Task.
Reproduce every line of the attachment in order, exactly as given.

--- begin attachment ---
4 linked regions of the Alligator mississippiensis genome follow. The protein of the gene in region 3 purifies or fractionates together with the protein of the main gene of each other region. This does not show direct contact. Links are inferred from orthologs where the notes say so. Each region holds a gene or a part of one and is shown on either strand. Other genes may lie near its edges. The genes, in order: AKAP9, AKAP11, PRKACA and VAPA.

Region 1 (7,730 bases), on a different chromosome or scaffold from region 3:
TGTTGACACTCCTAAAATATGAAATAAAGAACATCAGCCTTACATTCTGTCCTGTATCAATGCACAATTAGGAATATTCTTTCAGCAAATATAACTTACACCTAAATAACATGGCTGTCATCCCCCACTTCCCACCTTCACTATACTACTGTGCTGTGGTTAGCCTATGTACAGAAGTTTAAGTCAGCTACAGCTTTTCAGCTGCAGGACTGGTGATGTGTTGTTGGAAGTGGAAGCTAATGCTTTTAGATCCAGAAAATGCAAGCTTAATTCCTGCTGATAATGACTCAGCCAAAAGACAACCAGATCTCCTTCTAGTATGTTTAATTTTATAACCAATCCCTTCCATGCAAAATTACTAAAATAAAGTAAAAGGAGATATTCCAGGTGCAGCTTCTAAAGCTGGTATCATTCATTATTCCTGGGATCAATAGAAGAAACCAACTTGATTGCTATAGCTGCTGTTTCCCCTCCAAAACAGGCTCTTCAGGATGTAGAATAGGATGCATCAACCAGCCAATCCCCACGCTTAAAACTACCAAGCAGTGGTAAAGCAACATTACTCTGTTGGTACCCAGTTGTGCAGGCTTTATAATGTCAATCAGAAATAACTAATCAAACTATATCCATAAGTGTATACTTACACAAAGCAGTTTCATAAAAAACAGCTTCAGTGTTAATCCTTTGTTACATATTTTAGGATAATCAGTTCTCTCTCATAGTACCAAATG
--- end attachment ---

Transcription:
4 linked regions of the Alligator mississippiensis genome follow. The protein of the gene in region 3 purifies or fractionates together with the protein of the main gene of each other region. This does not show direct contact. Links are inferred from orthologs where the notes say so. Each region holds a gene or a part of one and is shown on either strand. Other genes may lie near its edges. The genes, in order: AKAP9, AKAP11, PRKACA and VAPA.

Region 1 (7,730 bases), on a different chromosome or scaffold from region 3:
TGTTGACACTCCTAAAATATGAAATAAAGAACATCAGCCTTACATTCTGTCCTGTATCAATGCACAATTAGGAATATTCTTTCAGCAAATATAACTTACACCTAAATAACATGGCTGTCATCCCCCACTTCCCACCTTCACTATACTACTGTGCTGTGGTTAGCCTATGTACAGAAGTTTAAGTCAGCTACAGCTTTTCAGCTGCAGGACTGGTGATGTGTTGTTGGAAGTGGAAGCTAATGCTTTTAGATCCAGAAAATGCAAGCTTAATTCCTGCTGATAATGACTCAGCCAAAAGACAACCAGATCTCCTTCTAGTATGTTTAATTTTATAACCAATCCCTTCCATGCAAAATTACTAAAATAAAGTAAAAGGAGATATTCCAGGTGCAGCTTCTAAAGCTGGTATCATTCATTATTCCTGGGATCAATAGAAGAAACCAACTTGATTGCTATAGCTGCTGTTTCCCCTCCAAAACAGGCTCTTCAGGATGTAGAATAGGATGCATCAACCAGCCAATCCCCACGCTTAAAACTACCAAGCAGTGGTAAAGCAACATTACTCTGTTGGTACCCAGTTGTGCAGGCTTTATAATGTCAATCAGAAATAACTAATCAAACTATATCCATAAGTGTATACTTACACAAAGCAGTTTCATAAAAAACAGCTTCAGTGTTAATCCTTTGTTACATATTTTAGGATAATCAGTTCTCTCTCATAGTACCAAATG